About choosing a Ph.D supervisor

I have been asked about my experience studying in different countries (I did my bachelor in China, MSc in US, PhD in Germany, Postdoc in Netherlands), which do I like the best and what are the differences. This, of course, depends on which university, institute, and the group of people I worked with. There are some general patterns, but the variability is way lower than institutes or research groups within a country. I have worked close together with four professors, the dissimilarities (in terms of how they do Science and supervise students) between them are huge.

Many PhDs grow to be extremely similar to their PhD supervisors, if their supervisors are respectful to them. This is at least shown on some of my PhD and Postdoc colleagues. (For not-very-good supervisors, I heard their (former) students told me they learned how not to be a not-very-good supervisor and are really aware of being responsive. )

In short, positive or negative, the influence from a Ph.D. supervisor is on so many aspects of a researcher. So here are some of the tips I want to share. When choosing a Ph.D. supervisor, do:

  1. look at if a supervisor is still leading the field, is he /she still being active, kept updating his/her blogs, Github/Gitlab, does he/she still read literatures or watch lectures?
  2. talk to his/her current Ph.D. and M.Sc students, how much time does he/she have, how bossy and caring is he/she, does he/she really have great insights or just a list of publications?
  3. know what the supervisor is best known for, what extraordinary/interesting things he/she did and is doing?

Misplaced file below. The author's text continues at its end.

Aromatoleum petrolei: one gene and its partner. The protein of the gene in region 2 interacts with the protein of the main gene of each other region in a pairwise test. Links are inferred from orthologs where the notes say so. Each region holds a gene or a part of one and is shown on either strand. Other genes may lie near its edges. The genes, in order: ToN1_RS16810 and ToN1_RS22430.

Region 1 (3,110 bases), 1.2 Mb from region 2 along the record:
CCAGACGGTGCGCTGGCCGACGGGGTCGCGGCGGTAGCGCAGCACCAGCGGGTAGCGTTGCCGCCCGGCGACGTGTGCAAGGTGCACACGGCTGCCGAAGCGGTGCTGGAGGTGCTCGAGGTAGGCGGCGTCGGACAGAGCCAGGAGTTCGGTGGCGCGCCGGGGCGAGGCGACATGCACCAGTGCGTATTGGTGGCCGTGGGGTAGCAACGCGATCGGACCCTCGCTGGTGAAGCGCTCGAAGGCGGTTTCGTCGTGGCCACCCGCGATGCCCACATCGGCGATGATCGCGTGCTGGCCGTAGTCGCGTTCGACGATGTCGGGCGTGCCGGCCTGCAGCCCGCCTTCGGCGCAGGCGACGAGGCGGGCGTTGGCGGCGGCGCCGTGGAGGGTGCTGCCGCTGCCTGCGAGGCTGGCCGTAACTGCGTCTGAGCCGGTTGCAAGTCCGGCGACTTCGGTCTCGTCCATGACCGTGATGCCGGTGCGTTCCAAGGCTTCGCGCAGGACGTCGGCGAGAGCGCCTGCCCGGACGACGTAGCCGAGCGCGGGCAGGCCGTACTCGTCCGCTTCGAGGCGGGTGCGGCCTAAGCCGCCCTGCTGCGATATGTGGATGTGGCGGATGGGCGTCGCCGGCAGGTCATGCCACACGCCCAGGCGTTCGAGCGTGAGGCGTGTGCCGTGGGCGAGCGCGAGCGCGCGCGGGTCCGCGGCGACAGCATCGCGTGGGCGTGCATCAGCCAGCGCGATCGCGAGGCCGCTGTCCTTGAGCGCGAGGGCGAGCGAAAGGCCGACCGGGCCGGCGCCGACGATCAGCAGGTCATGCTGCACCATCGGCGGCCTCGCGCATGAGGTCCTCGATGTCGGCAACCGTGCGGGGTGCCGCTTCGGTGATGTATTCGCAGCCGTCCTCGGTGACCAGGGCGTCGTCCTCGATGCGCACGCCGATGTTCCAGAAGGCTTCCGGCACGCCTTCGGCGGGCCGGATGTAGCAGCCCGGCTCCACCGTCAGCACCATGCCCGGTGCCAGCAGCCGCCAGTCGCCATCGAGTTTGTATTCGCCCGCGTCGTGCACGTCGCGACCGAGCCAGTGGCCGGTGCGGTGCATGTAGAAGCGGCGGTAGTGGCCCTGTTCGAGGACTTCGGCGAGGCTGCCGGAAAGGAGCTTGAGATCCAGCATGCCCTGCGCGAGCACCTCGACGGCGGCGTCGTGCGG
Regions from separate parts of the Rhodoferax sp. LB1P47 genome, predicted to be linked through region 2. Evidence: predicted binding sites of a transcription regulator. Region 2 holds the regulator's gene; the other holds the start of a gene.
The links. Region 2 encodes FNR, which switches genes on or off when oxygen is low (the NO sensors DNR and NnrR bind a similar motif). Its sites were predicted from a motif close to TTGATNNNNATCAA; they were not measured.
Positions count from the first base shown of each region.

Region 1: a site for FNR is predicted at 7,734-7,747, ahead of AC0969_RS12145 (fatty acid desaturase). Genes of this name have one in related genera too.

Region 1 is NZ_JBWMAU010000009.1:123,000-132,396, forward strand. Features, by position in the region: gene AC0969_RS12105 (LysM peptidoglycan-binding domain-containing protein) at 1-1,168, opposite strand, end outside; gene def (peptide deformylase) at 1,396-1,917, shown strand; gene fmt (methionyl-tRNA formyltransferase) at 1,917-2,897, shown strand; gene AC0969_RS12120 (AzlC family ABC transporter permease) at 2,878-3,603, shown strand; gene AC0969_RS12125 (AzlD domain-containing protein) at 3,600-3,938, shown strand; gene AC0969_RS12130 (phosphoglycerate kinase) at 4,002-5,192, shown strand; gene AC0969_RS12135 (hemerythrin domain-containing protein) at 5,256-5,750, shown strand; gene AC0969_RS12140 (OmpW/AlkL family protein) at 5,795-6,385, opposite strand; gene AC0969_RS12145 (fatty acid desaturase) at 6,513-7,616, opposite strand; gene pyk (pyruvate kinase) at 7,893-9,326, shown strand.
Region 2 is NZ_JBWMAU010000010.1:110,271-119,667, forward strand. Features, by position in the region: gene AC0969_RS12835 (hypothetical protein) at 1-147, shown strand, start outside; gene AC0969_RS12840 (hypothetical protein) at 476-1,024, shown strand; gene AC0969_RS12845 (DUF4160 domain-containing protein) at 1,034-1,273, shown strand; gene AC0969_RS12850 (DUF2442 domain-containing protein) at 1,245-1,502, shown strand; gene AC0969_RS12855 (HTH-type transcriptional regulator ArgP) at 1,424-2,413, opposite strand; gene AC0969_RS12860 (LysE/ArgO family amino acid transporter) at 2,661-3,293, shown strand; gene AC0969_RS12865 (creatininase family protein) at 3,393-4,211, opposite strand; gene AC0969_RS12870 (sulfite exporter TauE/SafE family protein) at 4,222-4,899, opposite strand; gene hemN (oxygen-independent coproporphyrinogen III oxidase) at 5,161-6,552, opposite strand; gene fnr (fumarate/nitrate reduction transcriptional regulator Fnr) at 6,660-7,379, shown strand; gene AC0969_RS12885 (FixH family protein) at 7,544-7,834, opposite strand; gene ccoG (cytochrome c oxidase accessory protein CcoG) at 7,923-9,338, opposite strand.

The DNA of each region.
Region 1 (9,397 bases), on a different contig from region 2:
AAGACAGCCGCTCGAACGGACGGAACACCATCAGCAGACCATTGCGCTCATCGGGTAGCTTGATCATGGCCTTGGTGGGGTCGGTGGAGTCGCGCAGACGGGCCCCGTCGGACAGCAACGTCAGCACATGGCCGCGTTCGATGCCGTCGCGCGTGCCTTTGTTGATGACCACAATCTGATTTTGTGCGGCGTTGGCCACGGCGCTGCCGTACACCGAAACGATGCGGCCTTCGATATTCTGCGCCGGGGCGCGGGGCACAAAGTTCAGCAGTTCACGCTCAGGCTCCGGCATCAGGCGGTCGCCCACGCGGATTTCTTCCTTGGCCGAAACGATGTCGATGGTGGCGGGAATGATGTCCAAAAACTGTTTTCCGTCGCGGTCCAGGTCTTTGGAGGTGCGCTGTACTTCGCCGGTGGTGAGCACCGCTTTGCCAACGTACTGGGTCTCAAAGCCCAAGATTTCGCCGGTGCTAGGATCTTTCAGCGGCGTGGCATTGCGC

4. be as critical as you can. This is hard for a M.Sc., but the research capability of a professor varies greatly. Some of them are, in the Chinese saying “the master of old science“, and worse, they stick on the piece of dying science that they have worked on for so long and once brought them honour. Be their students may likely to continue building on that piece of dying work.

Don’t

  1. be fooled by the supervisor’s long co-authored publication list, that means a bit more than NOTHING, if not negative. If a supervisor has more than 15 publications a year, you can think of how is this possible. Is it possible to have 15 breakthroughs per year? I’d prefer two years, a really good paper. I once saw someone has 5 first-authored paper a year, my first sense is these papers may not be so good, instead of this person is amazing. We know we need time to think in-depth, to discuss, to implement, analyse and refine.
  2. choose too quick at what at a glance looks interesting. Some research groups may have some models or software under development, this is a very cool thing, but be careful not to be constrained to a certain model or software.

How to prevent the XGBoost from overfitting

Most people using XGBoost got the experience of model over-fitting. I earlier wrote a blog about how cross-validation can be misleading and the importance of prediction patterns https://wordpress.com/view/tomatofox.wordpress.com . This time I just want to note down some very practical tips, something that cross-validation (e.g. with grid search) can’t tell us.

  1. The model overfitting is likely caused by the learning rate being too high. The default, 0.3 is usually too high. You can try 0.005, with a dataset of more than 300 observations.
  2. A very misleading statement in many publications and tutorials is that too many trees in XGBoost (or boosting in general) causes over-fitting. This is ambiguous. Many trees will NOT decrease your model performance. Increasing from the optimum setting of trees will only adding to your computational burden, but it is as safe as trees in random forest! With as many trees you can imagine, the model is as general as with less trees because the gradient just got stuck! The cross-validation result won’t change, neither will the prediction pattern.
  3. So the advice is to use a very low learning rate, say 0.001, and set as many trees as you like, say 3000, for the best fitting. Then for faster achievement of the results, reducing the number of trees. If you use a learning rate of 0.001, 1000 trees should be enough to find the global minimum, as the 0.001*1000 is already 1, the same as doing the gradient descent once with learning rate 1.